Second Summer Session Starts August 17th!

A second 8-week summer session starts August 17th (the calendar is below). As always, we offer punch cards for $90 per session (8 classes), $160 (16 classes) or a $15 drop-in fee. We have added one more class to our schedule… 7:15 – 8:15pm Restorative / Pranayama on the 1st and 3rd Thursday of the month (regular punch card or $10 per class). So please, come and join us for a yoga session! (We currently only accept cash or checks).

There is no requirement to register and there is no registration fee. Just come in 10 -15 minutes before the class and we will get you started! Everything you’ll need from mats to props are waiting for you. And remember, the first class at Pranayama Yoga Studio is always FREE (applies only to the greatest Rockford area residents). For the first-timers, by giving yourself the gift of yoga, we will give you the gift of $10 off your first punch card.

Click here to see August 17th – October 9th Schedule

We will continue to offer Saturday Community Classes at 10 A.M. They run on a donation basis ($5 minimum) and are great way to give back to the Rockford community. Our Saturday morning classes are a great way to unwind from your busy week or start your weekend off right! Please join us on Saturdays!

Bob, Javinta & Bea

815-968-9642 (YOGA)

Special Yoga Community Announcement!

If you haven’t heard, Emily Hurd and her husband Mark started a rehabilitation project of a building just south of the Auburn and Main Str roundabout. Emily is the daughter of Joan Hurd, who with Mary Beth Robertson started Pranayama Yoga Studio. The 85-year old historic building is to house a hometown breakfast pub and music venue, The Norwegian, (a mix of Scandinavian and soul foods) featuring Emily’s dual culinary and musical talents. During the renovations, asbestos was uncovered and has halted the completion of the project because of the asbestos abatement cost and the added reconstruction associated with it.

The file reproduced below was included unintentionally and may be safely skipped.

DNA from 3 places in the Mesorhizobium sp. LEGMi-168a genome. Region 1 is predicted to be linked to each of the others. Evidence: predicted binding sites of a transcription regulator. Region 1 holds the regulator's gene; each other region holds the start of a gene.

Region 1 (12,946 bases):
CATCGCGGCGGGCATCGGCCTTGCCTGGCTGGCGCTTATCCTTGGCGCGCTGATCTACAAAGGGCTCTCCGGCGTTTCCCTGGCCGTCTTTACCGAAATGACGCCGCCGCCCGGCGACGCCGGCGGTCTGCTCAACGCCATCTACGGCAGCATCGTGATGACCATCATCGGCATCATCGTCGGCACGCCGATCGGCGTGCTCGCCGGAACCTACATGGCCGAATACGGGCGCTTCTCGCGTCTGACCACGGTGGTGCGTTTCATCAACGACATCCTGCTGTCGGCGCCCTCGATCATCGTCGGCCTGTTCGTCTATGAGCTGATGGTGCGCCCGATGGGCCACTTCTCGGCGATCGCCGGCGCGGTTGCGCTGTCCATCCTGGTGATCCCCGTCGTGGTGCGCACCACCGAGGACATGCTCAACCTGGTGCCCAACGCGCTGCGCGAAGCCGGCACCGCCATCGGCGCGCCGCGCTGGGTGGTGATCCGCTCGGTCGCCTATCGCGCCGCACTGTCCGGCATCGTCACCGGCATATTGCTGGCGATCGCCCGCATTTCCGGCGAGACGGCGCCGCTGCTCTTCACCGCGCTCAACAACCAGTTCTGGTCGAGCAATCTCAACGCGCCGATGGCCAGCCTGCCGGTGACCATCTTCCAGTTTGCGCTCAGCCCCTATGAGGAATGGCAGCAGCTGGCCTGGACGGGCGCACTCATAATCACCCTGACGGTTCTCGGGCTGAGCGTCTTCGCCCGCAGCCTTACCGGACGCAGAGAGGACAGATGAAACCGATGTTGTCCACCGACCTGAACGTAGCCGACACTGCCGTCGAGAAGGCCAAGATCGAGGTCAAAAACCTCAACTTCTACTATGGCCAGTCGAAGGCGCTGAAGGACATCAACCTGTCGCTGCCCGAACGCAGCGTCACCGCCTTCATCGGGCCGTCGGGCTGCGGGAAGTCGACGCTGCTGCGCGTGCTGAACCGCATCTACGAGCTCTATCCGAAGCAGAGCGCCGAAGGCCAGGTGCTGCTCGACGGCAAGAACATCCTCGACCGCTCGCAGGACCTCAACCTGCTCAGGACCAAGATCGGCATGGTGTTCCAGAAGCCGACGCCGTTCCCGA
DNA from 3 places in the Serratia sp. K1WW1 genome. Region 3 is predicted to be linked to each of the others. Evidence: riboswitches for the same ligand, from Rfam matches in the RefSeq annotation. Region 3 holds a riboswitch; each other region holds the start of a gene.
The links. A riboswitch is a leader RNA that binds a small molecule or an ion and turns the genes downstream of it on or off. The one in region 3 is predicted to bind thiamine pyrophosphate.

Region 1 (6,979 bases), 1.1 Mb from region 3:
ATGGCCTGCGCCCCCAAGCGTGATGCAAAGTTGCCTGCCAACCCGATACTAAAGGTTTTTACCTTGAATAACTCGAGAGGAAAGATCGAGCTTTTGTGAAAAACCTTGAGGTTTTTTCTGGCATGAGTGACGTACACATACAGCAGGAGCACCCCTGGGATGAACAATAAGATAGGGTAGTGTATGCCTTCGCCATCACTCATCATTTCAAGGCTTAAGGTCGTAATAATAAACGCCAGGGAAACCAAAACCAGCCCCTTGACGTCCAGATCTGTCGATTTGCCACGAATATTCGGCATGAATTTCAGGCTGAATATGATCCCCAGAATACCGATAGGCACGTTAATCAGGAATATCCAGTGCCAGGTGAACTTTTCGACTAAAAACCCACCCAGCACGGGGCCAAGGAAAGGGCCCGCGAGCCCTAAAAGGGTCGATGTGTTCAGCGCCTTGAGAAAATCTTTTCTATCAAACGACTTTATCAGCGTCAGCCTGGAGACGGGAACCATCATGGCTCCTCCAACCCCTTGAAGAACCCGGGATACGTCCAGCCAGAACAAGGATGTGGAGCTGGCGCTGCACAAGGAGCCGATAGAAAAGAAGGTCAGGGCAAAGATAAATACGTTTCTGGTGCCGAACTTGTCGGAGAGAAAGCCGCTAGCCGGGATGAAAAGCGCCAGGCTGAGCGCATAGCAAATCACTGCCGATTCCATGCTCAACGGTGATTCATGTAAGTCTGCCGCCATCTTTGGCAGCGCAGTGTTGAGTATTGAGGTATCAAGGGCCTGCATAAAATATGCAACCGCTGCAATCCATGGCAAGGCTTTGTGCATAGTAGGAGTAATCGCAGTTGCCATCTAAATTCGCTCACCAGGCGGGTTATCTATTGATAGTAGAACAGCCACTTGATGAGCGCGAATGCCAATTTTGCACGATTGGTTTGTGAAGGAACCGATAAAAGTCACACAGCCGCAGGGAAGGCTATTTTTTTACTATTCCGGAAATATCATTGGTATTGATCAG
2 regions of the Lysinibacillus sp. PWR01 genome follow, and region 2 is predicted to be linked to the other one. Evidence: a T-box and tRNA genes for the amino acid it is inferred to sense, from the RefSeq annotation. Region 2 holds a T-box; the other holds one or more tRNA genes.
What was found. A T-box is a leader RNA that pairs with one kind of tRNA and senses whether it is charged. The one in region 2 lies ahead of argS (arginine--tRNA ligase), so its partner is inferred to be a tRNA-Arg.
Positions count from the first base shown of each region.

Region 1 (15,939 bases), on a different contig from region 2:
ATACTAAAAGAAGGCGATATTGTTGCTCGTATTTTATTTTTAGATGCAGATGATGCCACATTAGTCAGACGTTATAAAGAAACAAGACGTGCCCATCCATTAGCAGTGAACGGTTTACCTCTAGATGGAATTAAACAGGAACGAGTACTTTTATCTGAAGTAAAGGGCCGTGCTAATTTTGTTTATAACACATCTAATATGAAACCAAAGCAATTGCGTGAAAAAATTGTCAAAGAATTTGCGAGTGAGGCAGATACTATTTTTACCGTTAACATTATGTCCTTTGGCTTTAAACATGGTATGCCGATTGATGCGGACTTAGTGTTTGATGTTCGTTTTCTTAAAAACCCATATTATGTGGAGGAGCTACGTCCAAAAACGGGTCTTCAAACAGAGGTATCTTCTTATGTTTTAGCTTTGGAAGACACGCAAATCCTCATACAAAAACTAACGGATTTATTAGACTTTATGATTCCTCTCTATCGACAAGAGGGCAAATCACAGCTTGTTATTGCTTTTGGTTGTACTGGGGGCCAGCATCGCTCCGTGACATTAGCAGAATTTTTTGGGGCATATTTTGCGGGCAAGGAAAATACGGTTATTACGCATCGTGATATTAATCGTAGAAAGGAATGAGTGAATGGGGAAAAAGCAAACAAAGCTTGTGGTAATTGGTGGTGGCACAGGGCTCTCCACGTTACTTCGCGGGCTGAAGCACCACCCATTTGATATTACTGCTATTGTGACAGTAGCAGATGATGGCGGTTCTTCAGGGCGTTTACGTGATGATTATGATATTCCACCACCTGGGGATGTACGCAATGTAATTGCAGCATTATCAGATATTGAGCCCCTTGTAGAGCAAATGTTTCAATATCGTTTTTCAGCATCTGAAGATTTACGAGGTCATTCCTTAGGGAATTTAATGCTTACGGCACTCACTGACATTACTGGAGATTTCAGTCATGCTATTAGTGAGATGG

We at Pranayama Yoga Studio would like to contribute all the donations to the KickStarter fundraiser. We are asking ALL YOGIS and YOGINIES in our area to join us each Saturday till August 7,2015 to participate in the Saturday Community Class 10 – 11:30am to practice and donate to this worthy cause. Emily was born and raised in Rockford and wants to continue the tradition of planting her roots in the town she grew up in.
So come to the community yoga class, the more the merrier and please bring a friend.
Come help support one of our own!

For more information visit Emily’s Kickstarter page.

Ahimsa

Most religions and spiritual paths have commandments, precepts or restraints which are more or less universal as part of their philosophy. They guide seekers on their path, while causing minimum pain and suffering for themselves and others. In Yoga those restraints are called Yamas and Niyamas. Yamas are self-restraints in relation to society, while Niyamas are for the individual advancement. Yamas restrains are ahimsa (non-violence), satya (truth) asteya (abstention from stealing), brachmacharya (continence, self-restrain) and apiragraha (absence of greed for possession beyond one’s needs). The five Niyamas precepts observe Saucha (cleanliness), Santosha (contentment), Tapas (religious zeal), Svadhyaya (self-study) and Isvarapranidhanani (surrender of the self to the supreme Self or God).